This June I had the chance to visit the town of Aidone in Southern Sicily. It’s a town that I’ve written and thought a lot about, so when we had the opportunity to pop up from teaching in Valletta for a long weekend, we jumped. Its fame comes as the result of a series of looting scandals.
The village and the archaeological site has been written about a great deal, but I haven’t come across many who have actually visited the site and the Muesum. For decades, the site it represented in a tangible way the competing interests of illicit looters and archaeologists. Archaeologists would excavate during the summer, looters would raid the site after they left. Year after year the cycle continued.
If you are reading this you probably have some strong feelings about where the Dea di Aidone (aka the Getty Goddess) should reside. This short essay is a collection of my own thoughts about the ancient site of Morgantina and the nearby town of Aidone.
To give a bit of the history as I understand it, the island of Sicily was subject to the control of many Mediterranean civilizations, and Morgantina’s history reflects this. Morgantina was founded perhaps seven or eight centuries before Christ. At some point it came under the control of Syracuse. Much of what now exists at this site reflects a city at the edge of the ancient Greek world. At some point in the third century BCE Morgantina may have chosen to throw their lot in with Carthage, a choice which likely proved costly when it was finally captured by Rome. Morgantina may have fallen on hard times, and the city itself seems to have been largely deserted by the First Century CE.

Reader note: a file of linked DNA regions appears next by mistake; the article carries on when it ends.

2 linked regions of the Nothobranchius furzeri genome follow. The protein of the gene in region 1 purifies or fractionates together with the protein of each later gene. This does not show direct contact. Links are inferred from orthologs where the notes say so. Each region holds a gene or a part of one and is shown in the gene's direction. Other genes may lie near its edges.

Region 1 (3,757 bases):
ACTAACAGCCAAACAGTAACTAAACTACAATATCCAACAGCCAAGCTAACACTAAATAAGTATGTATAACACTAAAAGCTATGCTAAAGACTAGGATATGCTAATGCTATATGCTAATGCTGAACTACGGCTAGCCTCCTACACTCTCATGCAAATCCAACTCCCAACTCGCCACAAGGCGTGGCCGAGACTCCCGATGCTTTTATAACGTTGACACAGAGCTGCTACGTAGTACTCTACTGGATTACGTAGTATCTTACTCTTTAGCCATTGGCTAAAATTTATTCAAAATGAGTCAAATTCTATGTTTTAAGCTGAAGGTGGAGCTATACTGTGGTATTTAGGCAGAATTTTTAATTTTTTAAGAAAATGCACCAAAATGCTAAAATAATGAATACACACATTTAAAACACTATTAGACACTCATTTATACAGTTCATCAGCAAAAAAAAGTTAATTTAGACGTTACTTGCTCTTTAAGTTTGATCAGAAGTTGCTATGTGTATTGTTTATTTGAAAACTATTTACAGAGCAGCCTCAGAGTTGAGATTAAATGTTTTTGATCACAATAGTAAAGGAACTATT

Thesite has been the subject of a number of archaeological excavations, mainly by American archaeologists, and also the target of antiquities looters who ultimately sent objects on through the illicit black market in antiquities. Many of the most beautiful items looted ended up in American Museums, notably the Getty and the Metropolitan Museum of art. This seems to me to be a notable correlation. How is it an accident that most summers for the last 60 years have seen american archaeologists digging at Morgantina, and also the museums of the United States acquiring works from the very site. Assigning blame to the archaeologists who dig there, the local officials for protecting the site, or the museum curators who
acquire this material seems unproductive for this short essay. But visiting the Museum in Aidone and the site of Morgantina I was struck by what a colossal policy failure the looting represents.